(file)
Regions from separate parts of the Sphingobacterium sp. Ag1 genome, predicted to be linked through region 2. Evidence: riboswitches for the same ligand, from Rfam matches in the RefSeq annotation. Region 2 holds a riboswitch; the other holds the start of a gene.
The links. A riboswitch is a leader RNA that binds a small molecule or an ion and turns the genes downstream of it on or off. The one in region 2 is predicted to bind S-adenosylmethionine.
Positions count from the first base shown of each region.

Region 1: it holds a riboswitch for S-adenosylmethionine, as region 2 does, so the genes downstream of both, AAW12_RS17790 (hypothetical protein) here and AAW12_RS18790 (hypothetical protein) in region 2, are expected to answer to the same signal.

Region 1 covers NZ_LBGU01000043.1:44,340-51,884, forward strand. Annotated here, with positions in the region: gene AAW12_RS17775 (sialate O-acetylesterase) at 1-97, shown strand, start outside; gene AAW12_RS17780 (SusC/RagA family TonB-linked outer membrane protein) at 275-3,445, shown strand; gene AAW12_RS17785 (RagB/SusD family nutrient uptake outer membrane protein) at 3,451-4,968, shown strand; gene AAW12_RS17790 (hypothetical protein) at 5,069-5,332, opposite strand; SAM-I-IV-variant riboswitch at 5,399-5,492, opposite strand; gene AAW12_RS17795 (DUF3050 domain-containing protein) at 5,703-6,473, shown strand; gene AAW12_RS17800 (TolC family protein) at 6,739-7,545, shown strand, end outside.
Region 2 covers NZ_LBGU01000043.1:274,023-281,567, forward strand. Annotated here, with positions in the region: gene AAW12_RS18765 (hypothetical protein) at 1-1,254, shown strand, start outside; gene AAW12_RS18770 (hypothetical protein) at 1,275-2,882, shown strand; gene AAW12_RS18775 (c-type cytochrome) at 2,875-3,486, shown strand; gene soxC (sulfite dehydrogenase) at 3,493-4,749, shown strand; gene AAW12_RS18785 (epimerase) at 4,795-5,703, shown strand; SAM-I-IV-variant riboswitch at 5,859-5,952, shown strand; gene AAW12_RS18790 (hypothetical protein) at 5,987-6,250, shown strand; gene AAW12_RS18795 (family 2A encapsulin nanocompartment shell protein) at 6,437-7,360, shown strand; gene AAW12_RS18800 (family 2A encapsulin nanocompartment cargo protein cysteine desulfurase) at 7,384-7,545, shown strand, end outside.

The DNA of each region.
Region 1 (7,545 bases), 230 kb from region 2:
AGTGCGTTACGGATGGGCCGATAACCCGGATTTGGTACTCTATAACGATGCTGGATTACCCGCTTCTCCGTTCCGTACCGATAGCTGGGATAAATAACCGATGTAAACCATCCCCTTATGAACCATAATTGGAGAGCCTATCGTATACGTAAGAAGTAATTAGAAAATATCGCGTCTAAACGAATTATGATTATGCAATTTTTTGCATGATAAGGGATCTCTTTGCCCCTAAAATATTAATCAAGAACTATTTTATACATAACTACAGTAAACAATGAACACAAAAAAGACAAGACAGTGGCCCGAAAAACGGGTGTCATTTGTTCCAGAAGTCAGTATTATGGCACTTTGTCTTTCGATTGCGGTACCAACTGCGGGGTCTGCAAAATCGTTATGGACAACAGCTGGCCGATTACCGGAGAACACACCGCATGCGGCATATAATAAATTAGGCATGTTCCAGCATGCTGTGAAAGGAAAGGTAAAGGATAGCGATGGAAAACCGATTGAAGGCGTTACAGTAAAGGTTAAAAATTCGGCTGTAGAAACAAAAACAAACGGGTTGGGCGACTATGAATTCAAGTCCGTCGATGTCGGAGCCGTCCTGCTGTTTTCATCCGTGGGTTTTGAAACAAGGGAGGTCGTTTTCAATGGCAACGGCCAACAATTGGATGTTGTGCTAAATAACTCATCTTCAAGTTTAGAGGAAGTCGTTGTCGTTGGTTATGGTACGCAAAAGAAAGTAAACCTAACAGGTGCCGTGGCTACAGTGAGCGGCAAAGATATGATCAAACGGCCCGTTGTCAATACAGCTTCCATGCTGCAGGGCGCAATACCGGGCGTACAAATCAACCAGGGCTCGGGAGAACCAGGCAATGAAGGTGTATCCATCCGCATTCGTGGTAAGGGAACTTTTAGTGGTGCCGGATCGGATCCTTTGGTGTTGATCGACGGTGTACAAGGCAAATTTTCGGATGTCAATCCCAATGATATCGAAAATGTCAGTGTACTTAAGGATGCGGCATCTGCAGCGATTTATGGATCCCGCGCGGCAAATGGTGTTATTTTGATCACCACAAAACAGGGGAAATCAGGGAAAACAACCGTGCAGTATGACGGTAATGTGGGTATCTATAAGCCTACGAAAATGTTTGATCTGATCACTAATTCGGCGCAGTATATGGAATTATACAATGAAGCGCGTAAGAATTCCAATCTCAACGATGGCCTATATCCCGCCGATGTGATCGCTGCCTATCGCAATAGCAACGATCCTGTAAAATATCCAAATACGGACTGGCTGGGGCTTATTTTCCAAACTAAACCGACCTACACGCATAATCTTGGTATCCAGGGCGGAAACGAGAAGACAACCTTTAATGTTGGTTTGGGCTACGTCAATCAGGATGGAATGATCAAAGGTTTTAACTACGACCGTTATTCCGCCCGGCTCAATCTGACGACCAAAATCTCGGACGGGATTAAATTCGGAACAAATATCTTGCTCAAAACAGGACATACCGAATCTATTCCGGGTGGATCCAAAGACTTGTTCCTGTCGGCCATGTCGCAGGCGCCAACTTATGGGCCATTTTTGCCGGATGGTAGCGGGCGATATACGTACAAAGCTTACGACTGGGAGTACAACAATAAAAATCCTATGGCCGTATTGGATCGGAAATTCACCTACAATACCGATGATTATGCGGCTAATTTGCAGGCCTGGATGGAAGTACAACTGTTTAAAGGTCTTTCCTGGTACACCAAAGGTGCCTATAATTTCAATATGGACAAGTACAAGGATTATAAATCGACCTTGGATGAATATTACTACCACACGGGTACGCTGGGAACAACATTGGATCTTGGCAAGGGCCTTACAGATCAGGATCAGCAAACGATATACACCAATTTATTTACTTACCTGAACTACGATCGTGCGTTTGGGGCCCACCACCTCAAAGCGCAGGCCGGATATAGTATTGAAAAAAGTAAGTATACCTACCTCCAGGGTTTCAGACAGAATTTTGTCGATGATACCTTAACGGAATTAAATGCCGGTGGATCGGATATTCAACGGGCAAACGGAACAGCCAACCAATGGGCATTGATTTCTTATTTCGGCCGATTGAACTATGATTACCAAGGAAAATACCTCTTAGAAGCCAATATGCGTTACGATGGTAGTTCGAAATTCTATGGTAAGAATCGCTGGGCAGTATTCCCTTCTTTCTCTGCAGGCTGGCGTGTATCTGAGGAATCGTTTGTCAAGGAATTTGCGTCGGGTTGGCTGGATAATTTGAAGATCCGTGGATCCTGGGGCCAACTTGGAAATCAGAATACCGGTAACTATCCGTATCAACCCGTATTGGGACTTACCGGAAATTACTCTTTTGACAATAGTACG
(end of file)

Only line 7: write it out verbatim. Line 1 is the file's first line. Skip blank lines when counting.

The DNA of each region.